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31 Days of Oscar: The Rains Came (1939)

Posted on the 07 February 2013 by Lady Eve @TheLaydeeEve
31 Days of Oscar: The Rains Came (1939)
There is no mistaking that drama on a grand scale is about to take place even before the first scene of The Rains Came (1939) begins. Alfred Newman's commanding score pounds, the title sequence rolls over the dark image of a rain drenched ancient city, and as each hand-lettered title appears it is soon washed from the screen as if swept away in a downpour
31 Days of Oscar: The Rains Came (1939)
The film opens on a more languid note. A group of Indian musicians plays a song, hypnotic and dreamy, beneath a tree filled with chattering monkeys. A white man, taking shade from the heat, observes from the broad veranda where he lounges. This lighter tone persists as the man, British expatriate Tom Ransome (George Brent) is visited by his good friend, Major Rama Safti (Tyrone Power), and then by an American missionary's wife bearing a party invitation. Later on, lovely and wayward Lady Edwina Esketh (Myrna Loy) arrives in India and the mood begins to shift with her troublesome presence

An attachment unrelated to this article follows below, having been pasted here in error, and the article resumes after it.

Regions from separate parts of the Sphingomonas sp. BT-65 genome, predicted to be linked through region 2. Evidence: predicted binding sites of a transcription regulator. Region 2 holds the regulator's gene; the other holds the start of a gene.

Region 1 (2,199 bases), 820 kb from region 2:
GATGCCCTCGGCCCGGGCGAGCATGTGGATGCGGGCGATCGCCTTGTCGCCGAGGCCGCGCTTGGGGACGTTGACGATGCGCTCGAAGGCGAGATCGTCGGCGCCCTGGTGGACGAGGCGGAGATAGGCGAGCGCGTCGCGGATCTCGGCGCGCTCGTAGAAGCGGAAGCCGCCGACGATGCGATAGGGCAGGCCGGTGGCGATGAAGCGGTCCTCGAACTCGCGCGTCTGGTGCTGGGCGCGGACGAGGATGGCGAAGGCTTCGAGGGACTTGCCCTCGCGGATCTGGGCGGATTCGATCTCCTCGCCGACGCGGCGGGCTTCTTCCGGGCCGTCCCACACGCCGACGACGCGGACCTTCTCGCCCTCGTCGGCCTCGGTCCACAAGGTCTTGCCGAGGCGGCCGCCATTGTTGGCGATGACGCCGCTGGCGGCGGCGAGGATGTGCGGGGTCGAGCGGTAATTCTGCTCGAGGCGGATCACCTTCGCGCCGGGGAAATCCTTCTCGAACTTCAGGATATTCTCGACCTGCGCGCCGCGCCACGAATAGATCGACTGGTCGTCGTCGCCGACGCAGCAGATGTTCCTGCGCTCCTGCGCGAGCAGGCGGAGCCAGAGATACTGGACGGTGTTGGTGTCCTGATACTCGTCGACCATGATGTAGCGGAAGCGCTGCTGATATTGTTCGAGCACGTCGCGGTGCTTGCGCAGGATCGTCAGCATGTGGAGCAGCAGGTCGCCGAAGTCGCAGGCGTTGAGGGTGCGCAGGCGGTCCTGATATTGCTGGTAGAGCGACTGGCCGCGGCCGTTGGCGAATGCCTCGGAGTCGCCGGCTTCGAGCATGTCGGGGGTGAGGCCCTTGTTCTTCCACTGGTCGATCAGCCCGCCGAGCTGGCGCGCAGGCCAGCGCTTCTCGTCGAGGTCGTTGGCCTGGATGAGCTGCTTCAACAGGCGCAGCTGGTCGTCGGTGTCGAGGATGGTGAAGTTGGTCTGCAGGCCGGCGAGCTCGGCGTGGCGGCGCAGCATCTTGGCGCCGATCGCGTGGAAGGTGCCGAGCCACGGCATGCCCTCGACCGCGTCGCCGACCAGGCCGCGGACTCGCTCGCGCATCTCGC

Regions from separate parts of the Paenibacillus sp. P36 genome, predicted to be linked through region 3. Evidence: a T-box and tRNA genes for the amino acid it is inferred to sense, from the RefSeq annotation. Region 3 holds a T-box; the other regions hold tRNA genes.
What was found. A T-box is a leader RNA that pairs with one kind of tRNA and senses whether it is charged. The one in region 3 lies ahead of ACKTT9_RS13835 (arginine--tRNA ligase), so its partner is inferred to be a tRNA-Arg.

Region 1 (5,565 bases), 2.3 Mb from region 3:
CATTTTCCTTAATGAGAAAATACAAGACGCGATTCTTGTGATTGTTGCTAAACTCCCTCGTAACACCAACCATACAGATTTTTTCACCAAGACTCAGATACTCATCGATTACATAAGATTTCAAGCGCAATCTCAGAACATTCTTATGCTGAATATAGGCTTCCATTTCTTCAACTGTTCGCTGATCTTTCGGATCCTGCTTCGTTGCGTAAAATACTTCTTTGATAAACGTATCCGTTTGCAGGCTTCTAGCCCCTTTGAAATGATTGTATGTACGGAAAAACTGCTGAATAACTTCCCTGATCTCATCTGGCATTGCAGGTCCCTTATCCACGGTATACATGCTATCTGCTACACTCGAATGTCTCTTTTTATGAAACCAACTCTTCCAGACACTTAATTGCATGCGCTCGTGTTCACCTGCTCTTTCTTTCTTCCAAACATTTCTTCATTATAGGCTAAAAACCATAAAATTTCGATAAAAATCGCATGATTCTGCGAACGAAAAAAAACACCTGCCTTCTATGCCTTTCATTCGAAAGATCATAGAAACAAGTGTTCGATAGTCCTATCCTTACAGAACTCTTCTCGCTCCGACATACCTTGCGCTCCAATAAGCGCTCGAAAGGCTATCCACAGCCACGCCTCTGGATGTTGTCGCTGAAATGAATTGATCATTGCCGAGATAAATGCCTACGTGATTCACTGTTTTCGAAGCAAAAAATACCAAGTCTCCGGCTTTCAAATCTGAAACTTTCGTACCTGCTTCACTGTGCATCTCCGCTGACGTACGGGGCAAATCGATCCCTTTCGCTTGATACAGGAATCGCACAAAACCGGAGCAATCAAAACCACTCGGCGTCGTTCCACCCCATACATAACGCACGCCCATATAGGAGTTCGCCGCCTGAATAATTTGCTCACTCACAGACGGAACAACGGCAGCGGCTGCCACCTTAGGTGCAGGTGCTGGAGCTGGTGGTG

31 Days of Oscar: The Rains Came (1939)

George Brent and Myrna Loy, alone in a darkened room somewhere in the palace

Halfway into this lavish forbidden love/disaster epic, a massive earthquake strikes and triggers a catastrophic flood. As the plot's steamy intrigues have stirred the emotions, so the cinematic vision of quake and flood overwhelms the senses. For these thrilling sequences the very first Oscar for Best Special Effects was awarded to Fred Sersen (visual effects) and E.H. Hansen (sound effects). The Rains Came, produced by Darryl F. Zanuck and directed by Clarence Brown for 20th Century Fox, was nominated for another five Academy Awards.